Kamibot is a programmable robot that can be customised with papercraft skins. Its creators have launched a Kickstarter campaign, promising their robot will encourage children to learn to code. A smartphone app can control the robot straight out of the box; no programming required. However, hook it up to a computer and it becomes a great educational tool. Kamibot is compatible with the Scratch programming language, which uses drag-and-drop commands so kids can easily learn the fundamentals of coding.
“Coding is an important skill for kids to learn. But unless parents and educators can make it fun, kids are never going to stick with it. We’ve created Kamibot to be a small, programmable robot that kids can endlessly customise by writing their own code, and by adding creative papercraft skins.”
When I was in school, coding was a thing we touched on but nobody really explained why it was worth learning. It was boring and pointless. I learned nothing about the potential applications of learning to code. Teaching myself years later, I’m jealous of kids who were inspired by coding at school. When I finally started to make progress later in life it was because I had actual projects I was working towards. Maybe I would have realised the potential of coding at a young age if I had something like Kamibot.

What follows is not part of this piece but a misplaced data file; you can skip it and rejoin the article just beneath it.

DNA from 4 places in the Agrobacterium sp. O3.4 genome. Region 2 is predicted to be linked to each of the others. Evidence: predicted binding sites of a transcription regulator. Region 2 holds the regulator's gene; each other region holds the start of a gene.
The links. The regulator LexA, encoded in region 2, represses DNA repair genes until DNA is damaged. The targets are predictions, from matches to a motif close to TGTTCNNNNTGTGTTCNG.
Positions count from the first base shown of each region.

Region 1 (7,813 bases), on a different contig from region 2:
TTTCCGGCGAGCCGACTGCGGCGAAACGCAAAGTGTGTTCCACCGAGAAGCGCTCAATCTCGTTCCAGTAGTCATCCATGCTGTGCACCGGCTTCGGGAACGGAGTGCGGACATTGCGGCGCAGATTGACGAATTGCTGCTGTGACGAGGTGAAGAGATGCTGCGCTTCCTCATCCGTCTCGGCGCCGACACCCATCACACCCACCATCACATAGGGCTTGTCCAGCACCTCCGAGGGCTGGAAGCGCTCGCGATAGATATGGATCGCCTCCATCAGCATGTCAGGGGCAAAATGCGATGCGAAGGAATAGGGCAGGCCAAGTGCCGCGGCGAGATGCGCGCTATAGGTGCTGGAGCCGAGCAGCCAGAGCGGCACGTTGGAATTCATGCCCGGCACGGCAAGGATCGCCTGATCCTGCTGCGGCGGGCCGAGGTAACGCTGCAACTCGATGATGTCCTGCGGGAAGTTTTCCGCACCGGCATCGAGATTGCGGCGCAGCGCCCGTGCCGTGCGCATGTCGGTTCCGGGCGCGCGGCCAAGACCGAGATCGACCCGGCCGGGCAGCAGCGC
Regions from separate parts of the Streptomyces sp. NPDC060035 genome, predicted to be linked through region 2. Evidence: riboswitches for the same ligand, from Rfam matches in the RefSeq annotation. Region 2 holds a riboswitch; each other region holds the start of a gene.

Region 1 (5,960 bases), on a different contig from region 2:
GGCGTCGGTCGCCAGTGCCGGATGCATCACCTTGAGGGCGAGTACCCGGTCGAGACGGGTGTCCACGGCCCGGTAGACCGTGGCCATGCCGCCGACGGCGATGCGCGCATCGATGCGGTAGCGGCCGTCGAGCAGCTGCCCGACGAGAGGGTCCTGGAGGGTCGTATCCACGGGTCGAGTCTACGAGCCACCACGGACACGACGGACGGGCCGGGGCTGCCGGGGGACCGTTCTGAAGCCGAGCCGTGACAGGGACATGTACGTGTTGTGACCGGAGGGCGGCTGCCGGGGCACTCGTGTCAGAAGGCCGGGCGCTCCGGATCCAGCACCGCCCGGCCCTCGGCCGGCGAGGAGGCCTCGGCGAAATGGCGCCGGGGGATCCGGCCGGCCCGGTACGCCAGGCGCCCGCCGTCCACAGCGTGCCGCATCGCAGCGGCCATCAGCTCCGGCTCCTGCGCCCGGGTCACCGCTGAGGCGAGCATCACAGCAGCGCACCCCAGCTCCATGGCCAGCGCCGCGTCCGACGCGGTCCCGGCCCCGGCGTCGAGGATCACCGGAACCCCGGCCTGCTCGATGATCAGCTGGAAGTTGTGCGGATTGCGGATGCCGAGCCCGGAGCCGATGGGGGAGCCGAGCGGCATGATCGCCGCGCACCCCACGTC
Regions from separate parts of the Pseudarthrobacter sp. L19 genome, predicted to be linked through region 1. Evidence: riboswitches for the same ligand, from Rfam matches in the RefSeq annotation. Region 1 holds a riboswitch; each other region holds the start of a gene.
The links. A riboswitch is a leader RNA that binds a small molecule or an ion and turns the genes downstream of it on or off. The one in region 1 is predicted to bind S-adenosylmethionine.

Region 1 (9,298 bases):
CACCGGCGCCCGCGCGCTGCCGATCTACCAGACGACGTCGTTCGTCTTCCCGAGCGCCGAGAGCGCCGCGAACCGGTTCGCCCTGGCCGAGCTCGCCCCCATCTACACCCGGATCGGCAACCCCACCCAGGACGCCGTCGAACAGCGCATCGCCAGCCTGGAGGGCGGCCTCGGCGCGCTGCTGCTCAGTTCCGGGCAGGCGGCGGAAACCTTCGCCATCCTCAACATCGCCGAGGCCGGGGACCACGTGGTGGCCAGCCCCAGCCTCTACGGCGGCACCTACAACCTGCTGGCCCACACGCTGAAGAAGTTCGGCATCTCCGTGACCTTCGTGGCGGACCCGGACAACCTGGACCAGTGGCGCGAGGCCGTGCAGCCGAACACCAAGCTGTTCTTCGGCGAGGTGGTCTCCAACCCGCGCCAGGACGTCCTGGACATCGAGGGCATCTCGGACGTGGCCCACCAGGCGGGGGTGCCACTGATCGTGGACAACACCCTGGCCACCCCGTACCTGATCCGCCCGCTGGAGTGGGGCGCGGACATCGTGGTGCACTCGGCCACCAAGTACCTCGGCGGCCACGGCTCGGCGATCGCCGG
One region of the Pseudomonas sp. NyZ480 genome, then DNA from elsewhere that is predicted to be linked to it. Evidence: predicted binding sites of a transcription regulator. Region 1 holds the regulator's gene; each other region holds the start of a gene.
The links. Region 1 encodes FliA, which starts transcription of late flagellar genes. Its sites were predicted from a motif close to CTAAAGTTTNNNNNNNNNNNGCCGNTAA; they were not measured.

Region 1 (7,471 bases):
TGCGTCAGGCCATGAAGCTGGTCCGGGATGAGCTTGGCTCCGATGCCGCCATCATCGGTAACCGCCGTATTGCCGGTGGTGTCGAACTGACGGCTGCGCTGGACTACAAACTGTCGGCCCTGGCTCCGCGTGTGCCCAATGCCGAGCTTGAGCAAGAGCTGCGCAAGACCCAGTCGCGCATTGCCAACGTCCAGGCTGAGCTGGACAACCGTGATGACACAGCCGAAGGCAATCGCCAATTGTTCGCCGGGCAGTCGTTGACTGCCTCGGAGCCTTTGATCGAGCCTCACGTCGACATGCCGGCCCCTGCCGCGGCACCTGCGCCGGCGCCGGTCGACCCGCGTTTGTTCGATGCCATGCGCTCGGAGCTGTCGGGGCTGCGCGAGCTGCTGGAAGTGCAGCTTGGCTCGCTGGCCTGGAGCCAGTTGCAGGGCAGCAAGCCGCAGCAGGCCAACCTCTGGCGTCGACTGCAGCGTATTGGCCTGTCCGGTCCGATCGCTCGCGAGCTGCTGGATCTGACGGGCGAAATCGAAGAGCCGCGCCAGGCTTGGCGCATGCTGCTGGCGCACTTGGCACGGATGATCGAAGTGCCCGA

Kamibot comes packed with some cool hardware that makes it surprisingly capable. It uses ultrasonic sensors to avoid obstacles and IR sensors to follow black lines. Young programmers (or app users) can control the robot’s direction, speed, and coloured LEDs. The top of the plastic robot has a rotating pad that can also be controlled to turn the papercraft character’s head. It’s quite a lot of cool robot tech for very reasonably priced educational robot.
The Kickstarter is looking to raise $50,000 to start mass production and has already raised 10% within its first day. The backing rewards that provide your very own Kamibot start from $79 (£55.32). The package includes the robot itself, micro USB cable, papercraft tank skin, and a line-tracing mat.
Main image © Kamibot